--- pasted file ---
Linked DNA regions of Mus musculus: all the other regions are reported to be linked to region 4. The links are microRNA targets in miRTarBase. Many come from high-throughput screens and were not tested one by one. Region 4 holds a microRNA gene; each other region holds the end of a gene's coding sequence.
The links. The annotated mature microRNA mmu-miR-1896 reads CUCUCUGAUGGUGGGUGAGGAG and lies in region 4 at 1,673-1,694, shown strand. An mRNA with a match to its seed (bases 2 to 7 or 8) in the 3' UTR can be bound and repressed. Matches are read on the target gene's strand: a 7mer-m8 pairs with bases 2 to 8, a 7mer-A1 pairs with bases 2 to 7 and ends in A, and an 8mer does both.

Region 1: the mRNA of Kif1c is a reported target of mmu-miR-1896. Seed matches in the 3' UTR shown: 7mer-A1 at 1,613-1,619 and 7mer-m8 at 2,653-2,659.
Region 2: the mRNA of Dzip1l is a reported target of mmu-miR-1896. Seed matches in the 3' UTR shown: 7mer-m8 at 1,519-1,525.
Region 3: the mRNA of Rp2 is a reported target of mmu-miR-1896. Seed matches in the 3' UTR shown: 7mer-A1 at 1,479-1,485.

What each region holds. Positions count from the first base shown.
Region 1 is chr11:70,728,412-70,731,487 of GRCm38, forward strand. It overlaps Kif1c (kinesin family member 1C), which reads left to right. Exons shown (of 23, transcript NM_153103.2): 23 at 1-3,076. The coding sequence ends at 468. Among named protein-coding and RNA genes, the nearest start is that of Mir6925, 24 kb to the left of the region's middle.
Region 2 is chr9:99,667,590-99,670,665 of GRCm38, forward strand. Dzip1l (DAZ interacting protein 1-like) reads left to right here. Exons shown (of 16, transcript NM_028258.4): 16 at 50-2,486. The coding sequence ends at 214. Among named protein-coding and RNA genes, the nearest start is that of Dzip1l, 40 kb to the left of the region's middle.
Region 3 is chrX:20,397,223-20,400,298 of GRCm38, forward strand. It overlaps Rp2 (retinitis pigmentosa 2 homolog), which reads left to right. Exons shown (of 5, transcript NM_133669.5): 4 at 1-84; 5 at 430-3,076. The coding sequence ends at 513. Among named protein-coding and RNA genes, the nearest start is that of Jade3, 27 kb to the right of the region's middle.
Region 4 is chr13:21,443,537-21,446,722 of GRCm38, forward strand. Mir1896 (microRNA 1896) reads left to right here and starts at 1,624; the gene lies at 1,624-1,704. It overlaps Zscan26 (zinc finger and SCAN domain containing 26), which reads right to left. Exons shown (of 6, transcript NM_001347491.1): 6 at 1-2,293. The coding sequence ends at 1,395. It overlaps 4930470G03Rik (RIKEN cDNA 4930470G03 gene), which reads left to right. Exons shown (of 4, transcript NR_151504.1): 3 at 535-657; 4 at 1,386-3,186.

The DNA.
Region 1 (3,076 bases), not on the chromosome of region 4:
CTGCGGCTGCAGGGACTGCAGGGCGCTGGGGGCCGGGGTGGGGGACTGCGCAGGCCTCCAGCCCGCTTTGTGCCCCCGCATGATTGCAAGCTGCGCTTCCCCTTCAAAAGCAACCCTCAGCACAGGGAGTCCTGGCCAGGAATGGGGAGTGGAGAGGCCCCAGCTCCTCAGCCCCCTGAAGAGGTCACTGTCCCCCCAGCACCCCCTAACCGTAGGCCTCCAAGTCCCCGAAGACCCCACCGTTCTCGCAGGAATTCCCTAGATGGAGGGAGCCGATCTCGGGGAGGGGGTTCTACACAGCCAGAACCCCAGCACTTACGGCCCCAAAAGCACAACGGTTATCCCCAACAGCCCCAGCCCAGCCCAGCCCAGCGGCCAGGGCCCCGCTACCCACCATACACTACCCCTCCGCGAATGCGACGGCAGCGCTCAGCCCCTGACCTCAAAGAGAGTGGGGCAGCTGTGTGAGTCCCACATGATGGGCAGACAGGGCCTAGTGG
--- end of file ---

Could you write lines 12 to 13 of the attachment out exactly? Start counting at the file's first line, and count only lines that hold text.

Region 1 (3,076 bases), not on the chromosome of region 4:
CTGCGGCTGCAGGGACTGCAGGGCGCTGGGGGCCGGGGTGGGGGACTGCGCAGGCCTCCAGCCCGCTTTGTGCCCCCGCATGATTGCAAGCTGCGCTTCCCCTTCAAAAGCAACCCTCAGCACAGGGAGTCCTGGCCAGGAATGGGGAGTGGAGAGGCCCCAGCTCCTCAGCCCCCTGAAGAGGTCACTGTCCCCCCAGCACCCCCTAACCGTAGGCCTCCAAGTCCCCGAAGACCCCACCGTTCTCGCAGGAATTCCCTAGATGGAGGGAGCCGATCTCGGGGAGGGGGTTCTACACAGCCAGAACCCCAGCACTTACGGCCCCAAAAGCACAACGGTTATCCCCAACAGCCCCAGCCCAGCCCAGCCCAGCGGCCAGGGCCCCGCTACCCACCATACACTACCCCTCCGCGAATGCGACGGCAGCGCTCAGCCCCTGACCTCAAAGAGAGTGGGGCAGCTGTGTGAGTCCCACATGATGGGCAGACAGGGCCTAGTGG